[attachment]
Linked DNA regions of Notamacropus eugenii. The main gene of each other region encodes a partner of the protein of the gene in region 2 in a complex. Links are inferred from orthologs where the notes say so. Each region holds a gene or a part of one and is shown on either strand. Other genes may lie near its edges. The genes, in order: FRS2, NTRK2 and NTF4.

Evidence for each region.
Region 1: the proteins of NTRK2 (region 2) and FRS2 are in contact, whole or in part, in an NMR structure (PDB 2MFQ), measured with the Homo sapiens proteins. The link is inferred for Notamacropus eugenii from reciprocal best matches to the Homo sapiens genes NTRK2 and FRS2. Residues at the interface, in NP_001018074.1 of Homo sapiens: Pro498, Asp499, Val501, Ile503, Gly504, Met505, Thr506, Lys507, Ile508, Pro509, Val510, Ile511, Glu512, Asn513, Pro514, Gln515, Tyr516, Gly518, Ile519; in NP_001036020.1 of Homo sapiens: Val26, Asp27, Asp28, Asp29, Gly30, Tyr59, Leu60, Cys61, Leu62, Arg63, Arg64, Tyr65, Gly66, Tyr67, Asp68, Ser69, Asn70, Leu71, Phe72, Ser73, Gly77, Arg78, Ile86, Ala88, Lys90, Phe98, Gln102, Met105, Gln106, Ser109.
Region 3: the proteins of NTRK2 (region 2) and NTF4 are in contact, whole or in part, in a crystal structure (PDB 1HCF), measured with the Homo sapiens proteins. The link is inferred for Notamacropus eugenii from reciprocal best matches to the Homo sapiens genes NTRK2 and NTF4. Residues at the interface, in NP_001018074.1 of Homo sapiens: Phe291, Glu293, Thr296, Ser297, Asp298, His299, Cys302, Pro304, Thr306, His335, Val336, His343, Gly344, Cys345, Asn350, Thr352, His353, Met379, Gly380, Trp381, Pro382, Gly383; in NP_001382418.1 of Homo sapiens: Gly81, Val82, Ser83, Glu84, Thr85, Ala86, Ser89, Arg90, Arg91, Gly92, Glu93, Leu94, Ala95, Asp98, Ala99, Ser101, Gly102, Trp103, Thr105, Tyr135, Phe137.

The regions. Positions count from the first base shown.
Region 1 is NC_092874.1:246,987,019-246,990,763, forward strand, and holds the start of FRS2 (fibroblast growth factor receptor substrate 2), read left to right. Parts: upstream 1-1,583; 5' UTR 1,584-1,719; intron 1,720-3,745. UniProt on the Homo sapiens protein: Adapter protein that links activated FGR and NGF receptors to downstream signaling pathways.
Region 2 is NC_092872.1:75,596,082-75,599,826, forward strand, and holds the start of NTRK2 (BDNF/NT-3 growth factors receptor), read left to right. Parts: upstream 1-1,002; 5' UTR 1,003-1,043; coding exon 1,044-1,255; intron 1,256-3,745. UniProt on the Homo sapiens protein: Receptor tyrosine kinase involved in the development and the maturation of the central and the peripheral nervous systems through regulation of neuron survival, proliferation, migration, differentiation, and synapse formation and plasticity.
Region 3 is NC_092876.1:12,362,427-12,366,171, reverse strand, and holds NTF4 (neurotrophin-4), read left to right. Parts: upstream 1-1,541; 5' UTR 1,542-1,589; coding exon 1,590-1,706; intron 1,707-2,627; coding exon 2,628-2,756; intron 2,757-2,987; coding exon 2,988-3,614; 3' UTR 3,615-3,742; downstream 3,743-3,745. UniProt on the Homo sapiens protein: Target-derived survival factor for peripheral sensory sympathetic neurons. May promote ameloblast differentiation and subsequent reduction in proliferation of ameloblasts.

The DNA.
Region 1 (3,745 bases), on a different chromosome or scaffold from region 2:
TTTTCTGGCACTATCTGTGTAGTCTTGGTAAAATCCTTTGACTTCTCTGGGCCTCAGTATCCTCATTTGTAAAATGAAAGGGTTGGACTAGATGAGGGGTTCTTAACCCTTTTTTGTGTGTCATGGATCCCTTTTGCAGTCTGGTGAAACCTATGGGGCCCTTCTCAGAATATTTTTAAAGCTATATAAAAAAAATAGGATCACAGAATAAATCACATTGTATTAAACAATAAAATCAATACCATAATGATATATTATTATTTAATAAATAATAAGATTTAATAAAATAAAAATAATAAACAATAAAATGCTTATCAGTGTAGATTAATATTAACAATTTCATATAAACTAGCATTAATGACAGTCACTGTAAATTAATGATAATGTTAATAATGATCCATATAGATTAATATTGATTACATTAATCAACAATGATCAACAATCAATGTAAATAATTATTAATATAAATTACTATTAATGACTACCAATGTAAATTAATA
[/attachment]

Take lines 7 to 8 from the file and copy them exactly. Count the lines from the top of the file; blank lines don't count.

Region 2 is NC_092872.1:75,596,082-75,599,826, forward strand, and holds the start of NTRK2 (BDNF/NT-3 growth factors receptor), read left to right. Parts: upstream 1-1,002; 5' UTR 1,003-1,043; coding exon 1,044-1,255; intron 1,256-3,745. UniProt on the Homo sapiens protein: Receptor tyrosine kinase involved in the development and the maturation of the central and the peripheral nervous systems through regulation of neuron survival, proliferation, migration, differentiation, and synapse formation and plasticity.
Region 3 is NC_092876.1:12,362,427-12,366,171, reverse strand, and holds NTF4 (neurotrophin-4), read left to right. Parts: upstream 1-1,541; 5' UTR 1,542-1,589; coding exon 1,590-1,706; intron 1,707-2,627; coding exon 2,628-2,756; intron 2,757-2,987; coding exon 2,988-3,614; 3' UTR 3,615-3,742; downstream 3,743-3,745. UniProt on the Homo sapiens protein: Target-derived survival factor for peripheral sensory sympathetic neurons. May promote ameloblast differentiation and subsequent reduction in proliferation of ameloblasts.